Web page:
By Elana G. Kahn
Why would I upend my life during a global pandemic, leaving a stable, decades-long position that is vitally important to our Jewish community, to move to an urban COVID-19 hotspot? The answer lies in understanding what is essential.
As director of the Jewish Community Relations Council of the Milwaukee Jewish Federation, I worked to protect the safety of Jews, individually and collectively, through strategic relationships. In that position, I worked to counter antisemitism by standing up and speaking out, and also by working with others to co-create a world that is safe for Jews and all others. My work mattered. But my heart hurt from looking at so much ugliness. I was ready for a change.
When the right opportunity appeared, I was ready to take on a new role, strengthening Jewish education and leadership as Associate Dean for Outreach at Spertus Institute. I arranged to push back the start date to allow for two luxurious months of transition.
I had grand plans; I would hike Spain’s renowned Camino de Santiago, walking and writing reflections on faith. Then I would sell my house and Marie Kondo my way through 20 years of accumulated stuff. I would exercise, have meaningful goodbye visits, and then, rested and ready, hop into my car and drive 100 miles down the highway to Chicago. That was my plan – the perfect deep breath before a major transition.
Instead, I spent my two months isolating at home, just like everyone else, watching with horror as pandemic spread across the globe. In the early days, I worried and waited for news about my friend who had been hospitalized with COVID-19. It was hard to get information and he was the perfect candidate to succumb to this new virus. Fortunately, he survived, but he set the tone for just how terrified I should be.
As our country marks 100,000 deaths from this virus, I note the number of friends who have died and the others who feel so vulnerable. My 83-year-old mother is in Florida and likely will stay there for many months. The only thing certain in this period is uncertainty, vulnerability, and change.
As a society, the pandemic has led us to pare down our understanding of what is essential; not bars, but supermarkets; not barbershops but hospitals; not classrooms, but education. In our Jewish sphere, fighting hatred is essential, but it is not enough; we also need engagement and education. If we are to build a robust, healthy, and innovative Jewish community, we must continue to invest in education; we must know our Jewish selves.
Our community has long argued about what is essential: How do we raise funds for education and culture when there are people who need to be fed and fights that need to be fought? The answer is messy – “yes, and.”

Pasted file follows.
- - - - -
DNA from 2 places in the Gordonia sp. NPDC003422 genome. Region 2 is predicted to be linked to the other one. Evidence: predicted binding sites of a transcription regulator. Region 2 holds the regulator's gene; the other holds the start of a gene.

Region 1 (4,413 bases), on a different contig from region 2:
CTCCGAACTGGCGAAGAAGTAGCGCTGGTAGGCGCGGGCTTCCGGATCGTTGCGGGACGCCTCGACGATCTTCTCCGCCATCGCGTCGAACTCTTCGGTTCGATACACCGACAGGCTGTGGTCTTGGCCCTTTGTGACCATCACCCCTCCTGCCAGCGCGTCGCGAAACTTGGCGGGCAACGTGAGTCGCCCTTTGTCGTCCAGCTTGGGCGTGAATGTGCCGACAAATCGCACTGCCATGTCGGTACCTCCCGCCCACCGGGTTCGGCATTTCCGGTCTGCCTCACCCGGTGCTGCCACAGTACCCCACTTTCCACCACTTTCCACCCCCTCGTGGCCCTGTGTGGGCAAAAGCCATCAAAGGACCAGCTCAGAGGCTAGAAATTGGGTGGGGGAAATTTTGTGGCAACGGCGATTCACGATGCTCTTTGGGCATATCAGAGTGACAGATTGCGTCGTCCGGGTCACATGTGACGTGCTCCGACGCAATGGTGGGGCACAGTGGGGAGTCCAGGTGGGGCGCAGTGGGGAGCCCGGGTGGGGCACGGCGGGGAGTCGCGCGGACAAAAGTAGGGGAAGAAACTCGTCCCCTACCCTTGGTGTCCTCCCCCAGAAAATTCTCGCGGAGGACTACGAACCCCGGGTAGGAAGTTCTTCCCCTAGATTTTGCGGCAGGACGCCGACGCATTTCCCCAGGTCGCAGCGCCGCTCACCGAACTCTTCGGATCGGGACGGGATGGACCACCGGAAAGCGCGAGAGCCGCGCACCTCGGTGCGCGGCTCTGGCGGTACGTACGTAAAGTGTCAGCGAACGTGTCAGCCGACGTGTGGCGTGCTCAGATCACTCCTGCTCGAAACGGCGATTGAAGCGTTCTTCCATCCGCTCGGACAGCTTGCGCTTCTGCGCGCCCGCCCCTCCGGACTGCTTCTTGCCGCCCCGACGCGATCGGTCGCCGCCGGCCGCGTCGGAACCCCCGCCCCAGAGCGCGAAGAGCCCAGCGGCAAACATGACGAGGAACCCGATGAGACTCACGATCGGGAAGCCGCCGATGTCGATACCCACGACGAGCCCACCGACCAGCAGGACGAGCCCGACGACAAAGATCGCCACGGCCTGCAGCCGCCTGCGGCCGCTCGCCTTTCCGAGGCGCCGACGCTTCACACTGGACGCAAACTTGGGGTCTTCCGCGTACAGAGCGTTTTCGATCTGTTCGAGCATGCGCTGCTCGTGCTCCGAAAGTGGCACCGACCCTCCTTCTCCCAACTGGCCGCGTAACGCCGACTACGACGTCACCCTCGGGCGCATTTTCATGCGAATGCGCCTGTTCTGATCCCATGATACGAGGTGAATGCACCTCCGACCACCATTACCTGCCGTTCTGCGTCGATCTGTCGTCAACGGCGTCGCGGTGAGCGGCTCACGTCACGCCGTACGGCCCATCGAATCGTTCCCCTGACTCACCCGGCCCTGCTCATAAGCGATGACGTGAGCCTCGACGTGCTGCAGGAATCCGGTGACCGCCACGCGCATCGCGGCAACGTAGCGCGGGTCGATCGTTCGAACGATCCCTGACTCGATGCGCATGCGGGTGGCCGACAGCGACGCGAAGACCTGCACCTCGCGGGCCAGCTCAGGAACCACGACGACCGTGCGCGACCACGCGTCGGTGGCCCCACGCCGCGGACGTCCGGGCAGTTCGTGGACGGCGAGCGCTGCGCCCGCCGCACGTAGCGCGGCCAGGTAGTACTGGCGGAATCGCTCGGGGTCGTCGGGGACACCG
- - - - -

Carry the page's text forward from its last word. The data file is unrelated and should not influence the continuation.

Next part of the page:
We must have two hands active at the same time – one dealing with urgent needs and one planting for the future. That is how our community has always moved through challenges, by continuing to care for the intellectual, spiritual, and emotional needs of the people in our community. One hand in the present and the other ensuring the future.
After my strange hiatus, I started a new position that is just as essential as my former job. In my new role, I am able to increase access to Jewish knowledge and Jewish leadership skills, to help our leaders apply Jewish learning to contemporary issues and challenges.
Spertus has always had a voice in the battle over essential work of the Jewish community. In 1931, Dr. Alexander Dushkin, Spertus’ founding president, wrote: “Both bread and education are important for the continuance of Jewish life in America, and both must be secured. Dignity, faith, self-understanding, and self-respect are as important to the normal human being as is life itself. We must provide not for the body alone, but for the spirit also.”
Ninety years later, it’s still true. Learning about Judaism and our Jewish lives allows us to access wisdom that connects us to generations of Jews and helps us orient our lives around ancient and brilliant ideas.
We need education to make sense of the present. I passed the quarantine acutely aware of Judaism’s perspectives on time. How perfect that the Omer took place during the pandemic. In addition to marking our weeks with Shabbat, our people have counted each day from Passover to Shavuot, reminding ourselves that our moments, our days, our weeks are part of larger and longer lives. Knowing our Jewish stories offers us context and perspective to face uncertainty with equanimity.
As we pass through this time of uncertainty, we need not only to grieve and to care for the most urgent needs, but to continue to explore and share Judaism’s great stories. In knowing the wealth of Jewish history, culture, and wisdom, we find the source of creativity, innovation, resilience, and joy.
Elana G. Kahn began her new position of Associate Dean for Outreach at Spertus Institute for Jewish Learning and Leadership in the midst of the current pandemic. A graduate of Spertus Institute’s MA in Jewish Professional Studies program, she will be working with thought leaders, community professionals, alumni, and prospective students across North America, to help Spertus grow and develop new programs that meet current and future community needs.